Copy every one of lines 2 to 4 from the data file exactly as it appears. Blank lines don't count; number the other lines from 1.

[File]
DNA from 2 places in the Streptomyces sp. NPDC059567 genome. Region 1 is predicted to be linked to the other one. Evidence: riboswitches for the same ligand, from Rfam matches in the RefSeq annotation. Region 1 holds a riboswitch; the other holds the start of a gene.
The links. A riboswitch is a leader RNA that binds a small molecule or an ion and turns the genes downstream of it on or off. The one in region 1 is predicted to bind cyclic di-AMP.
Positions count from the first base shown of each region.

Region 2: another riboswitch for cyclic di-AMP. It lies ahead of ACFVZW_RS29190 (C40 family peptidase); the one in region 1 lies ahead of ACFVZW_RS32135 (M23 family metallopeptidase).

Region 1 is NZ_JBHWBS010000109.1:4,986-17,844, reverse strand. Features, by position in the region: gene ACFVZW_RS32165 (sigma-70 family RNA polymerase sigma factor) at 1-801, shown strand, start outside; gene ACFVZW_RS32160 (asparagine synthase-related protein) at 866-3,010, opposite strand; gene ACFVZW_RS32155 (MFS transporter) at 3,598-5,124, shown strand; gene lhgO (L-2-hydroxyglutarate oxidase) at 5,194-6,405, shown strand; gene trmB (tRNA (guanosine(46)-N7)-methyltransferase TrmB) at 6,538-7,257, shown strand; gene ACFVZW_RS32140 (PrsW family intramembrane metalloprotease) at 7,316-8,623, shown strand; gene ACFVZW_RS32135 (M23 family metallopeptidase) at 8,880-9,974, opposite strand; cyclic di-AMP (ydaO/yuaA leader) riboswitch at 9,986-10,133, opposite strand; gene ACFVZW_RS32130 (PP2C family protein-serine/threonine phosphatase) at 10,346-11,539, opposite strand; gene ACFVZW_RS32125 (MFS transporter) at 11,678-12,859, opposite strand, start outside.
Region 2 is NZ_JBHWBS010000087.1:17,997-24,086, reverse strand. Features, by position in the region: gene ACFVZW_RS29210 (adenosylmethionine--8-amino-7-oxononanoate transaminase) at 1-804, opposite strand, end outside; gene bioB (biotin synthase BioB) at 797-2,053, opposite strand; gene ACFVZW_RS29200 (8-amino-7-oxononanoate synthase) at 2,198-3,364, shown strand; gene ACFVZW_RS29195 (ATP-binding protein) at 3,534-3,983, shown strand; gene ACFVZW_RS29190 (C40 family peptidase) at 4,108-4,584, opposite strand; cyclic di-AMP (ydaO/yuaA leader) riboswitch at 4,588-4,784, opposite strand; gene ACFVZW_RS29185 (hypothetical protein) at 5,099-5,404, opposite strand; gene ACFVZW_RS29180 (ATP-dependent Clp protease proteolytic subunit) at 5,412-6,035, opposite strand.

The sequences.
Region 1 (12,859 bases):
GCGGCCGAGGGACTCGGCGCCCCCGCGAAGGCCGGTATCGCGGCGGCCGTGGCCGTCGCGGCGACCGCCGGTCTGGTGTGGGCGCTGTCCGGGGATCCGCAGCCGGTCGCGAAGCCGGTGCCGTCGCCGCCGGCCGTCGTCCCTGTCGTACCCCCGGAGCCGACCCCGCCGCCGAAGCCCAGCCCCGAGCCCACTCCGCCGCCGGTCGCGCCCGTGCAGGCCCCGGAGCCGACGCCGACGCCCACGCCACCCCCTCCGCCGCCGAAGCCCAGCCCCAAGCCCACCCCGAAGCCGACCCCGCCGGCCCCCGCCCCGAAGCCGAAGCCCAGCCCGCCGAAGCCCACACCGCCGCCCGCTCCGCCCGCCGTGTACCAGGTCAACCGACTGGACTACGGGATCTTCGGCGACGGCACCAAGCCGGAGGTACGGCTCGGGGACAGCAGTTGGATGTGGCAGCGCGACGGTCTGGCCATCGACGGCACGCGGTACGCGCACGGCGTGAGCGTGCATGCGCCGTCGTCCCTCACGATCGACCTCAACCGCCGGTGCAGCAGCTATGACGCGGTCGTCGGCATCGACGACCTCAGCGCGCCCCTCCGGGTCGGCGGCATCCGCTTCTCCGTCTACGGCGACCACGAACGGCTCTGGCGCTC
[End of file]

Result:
The links. A riboswitch is a leader RNA that binds a small molecule or an ion and turns the genes downstream of it on or off. The one in region 1 is predicted to bind cyclic di-AMP.
Positions count from the first base shown of each region.

Region 2: another riboswitch for cyclic di-AMP. It lies ahead of ACFVZW_RS29190 (C40 family peptidase); the one in region 1 lies ahead of ACFVZW_RS32135 (M23 family metallopeptidase).